Clothes Make The Commanding Presence
(originally published in the Winter 2001 issue of Once Upon A Dime)

When I first heard there would be a Commander Courage feature film, I immediately tried to think of how they would do the costumes for the Commander and Liberty Lad. Knowing how Hollywood had messed with other characters' looks in the past, I was worried they might go with a polished leather (or worse, spandex) rather than the true-to-the-comics rough finished buckskin. I even started drawing costume design sketches to help me anticipate problems the real Hollywood costume designers might face.

But none of my efforts could have prepared me for the biggest problem Hollywood would introduce: They weren’t using Liberty Lad at all, and for the Commander, my sources told me they were leaning toward the slick “black ops” look of the later character Codename Courage.

Suddenly my costume designs took on a new urgency. I had to get these sketches in front of the right people. Perhaps if they saw how my adaptation worked for a modern Hollywood blockbuster while still preserving the authenticity of the early comics they might re-think this disaster in the making. Then, odd twist of all odd twists, I got a call from Timely Studios. They wanted me to serve as a consultant on the film. They had read my bio of Jack Whitney and, clearly impressed, thought I might lend some legitimacy to their efforts.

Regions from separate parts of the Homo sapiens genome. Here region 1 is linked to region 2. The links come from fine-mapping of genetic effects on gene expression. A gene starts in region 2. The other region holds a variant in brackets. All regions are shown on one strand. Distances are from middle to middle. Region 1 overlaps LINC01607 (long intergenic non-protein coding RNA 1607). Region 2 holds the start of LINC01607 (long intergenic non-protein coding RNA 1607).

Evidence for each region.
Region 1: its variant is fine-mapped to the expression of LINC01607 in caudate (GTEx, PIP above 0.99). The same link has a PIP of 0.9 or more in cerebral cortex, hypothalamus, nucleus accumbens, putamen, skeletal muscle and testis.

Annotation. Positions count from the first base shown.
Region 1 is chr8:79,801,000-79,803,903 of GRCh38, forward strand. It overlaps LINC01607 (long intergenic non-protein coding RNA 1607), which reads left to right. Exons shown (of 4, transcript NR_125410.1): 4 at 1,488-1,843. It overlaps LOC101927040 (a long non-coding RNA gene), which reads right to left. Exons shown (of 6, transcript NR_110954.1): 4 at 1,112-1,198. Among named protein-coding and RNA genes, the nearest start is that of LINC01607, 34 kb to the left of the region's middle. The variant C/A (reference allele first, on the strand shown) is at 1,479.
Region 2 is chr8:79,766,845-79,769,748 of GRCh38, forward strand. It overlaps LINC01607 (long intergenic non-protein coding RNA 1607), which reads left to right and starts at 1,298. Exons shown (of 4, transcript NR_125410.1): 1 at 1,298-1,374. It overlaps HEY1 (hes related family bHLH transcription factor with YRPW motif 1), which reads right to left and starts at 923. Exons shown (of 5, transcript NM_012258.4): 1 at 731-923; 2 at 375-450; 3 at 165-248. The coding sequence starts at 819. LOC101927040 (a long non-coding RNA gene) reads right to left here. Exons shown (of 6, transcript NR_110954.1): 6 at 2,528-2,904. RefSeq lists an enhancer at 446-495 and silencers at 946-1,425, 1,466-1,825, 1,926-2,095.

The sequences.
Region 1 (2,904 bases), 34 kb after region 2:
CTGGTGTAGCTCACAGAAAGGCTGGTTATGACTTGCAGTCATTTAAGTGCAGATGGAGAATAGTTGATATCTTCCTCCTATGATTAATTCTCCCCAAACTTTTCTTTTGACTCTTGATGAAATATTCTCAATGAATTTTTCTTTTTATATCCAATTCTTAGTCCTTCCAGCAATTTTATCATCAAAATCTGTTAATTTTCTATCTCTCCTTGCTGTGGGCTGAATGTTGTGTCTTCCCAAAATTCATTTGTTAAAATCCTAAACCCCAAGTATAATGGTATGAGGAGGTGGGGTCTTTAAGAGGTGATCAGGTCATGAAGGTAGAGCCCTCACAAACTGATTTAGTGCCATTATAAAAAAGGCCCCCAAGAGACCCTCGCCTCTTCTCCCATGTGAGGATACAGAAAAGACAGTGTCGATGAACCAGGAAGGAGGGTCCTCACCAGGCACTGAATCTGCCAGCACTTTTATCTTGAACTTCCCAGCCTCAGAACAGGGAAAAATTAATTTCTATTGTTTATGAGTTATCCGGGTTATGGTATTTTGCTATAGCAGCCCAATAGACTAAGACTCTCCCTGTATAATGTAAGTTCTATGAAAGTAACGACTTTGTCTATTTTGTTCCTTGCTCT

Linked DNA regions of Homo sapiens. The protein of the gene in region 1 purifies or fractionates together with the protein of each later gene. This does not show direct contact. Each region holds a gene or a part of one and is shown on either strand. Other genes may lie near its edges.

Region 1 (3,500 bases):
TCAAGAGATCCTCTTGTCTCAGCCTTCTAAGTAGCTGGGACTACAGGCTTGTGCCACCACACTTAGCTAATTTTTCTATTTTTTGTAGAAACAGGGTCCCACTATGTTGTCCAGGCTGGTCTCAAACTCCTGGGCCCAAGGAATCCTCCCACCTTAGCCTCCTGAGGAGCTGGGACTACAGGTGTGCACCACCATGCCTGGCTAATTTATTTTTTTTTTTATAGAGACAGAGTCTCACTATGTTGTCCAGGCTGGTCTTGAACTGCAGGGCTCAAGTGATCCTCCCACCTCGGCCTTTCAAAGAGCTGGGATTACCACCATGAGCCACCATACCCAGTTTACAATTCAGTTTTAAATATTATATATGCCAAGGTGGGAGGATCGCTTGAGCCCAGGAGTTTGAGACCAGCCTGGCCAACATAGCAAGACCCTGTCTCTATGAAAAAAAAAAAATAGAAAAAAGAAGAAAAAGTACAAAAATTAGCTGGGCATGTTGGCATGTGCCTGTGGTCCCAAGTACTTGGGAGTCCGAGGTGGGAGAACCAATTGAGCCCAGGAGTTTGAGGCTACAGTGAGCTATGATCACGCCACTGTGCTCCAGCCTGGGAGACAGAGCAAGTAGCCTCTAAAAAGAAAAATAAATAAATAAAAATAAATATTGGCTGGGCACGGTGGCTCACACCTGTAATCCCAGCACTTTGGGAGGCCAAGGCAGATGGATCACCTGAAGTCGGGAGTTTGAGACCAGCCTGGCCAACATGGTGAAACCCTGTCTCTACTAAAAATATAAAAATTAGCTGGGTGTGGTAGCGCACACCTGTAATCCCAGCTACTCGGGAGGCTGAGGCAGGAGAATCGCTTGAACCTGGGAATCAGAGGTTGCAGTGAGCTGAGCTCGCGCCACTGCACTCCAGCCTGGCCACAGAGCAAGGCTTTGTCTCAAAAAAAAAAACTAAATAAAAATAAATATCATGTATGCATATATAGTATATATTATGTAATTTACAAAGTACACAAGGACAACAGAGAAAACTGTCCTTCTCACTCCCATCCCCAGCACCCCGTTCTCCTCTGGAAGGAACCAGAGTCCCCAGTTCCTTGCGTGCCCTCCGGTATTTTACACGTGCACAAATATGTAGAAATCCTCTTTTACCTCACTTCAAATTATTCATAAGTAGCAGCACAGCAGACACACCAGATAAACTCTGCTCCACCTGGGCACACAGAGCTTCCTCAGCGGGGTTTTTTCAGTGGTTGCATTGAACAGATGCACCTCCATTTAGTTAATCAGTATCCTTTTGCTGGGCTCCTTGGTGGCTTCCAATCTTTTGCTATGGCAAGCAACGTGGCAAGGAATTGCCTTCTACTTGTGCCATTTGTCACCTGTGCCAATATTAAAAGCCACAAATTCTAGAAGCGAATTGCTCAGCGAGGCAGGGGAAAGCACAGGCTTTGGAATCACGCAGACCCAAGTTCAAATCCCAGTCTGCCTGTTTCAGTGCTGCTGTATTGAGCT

I took their job and headed to Hollywood. But of course I had my own agenda. One of the first things I did in Los Angeles was track down Greg Nicotero and commission two costumes from my designs. One for the Commander and one for Liberty Lad.

My next step was to find buff, handsome actors to don the garb. I wanted to shoot some photos of them and show the photos to the studio so nothing would be left to their (inadequate?) imaginations. My problem was I had spent too much money on the costumes. Derek Sprang was on my back for going into debt. He was probably worried that I could lose the comic shop if I kept being reckless with the little money I had. But I was still so naïve about Hollywood I didn’t realize I could get plenty of actors to work for free.

So these are those pictures. Let’s just say that so far, my efforts to convince anyone at Timely Studios have had less than the effect I wanted. But I think fans will agree: this is the direction they should take.

-- Donald Swan


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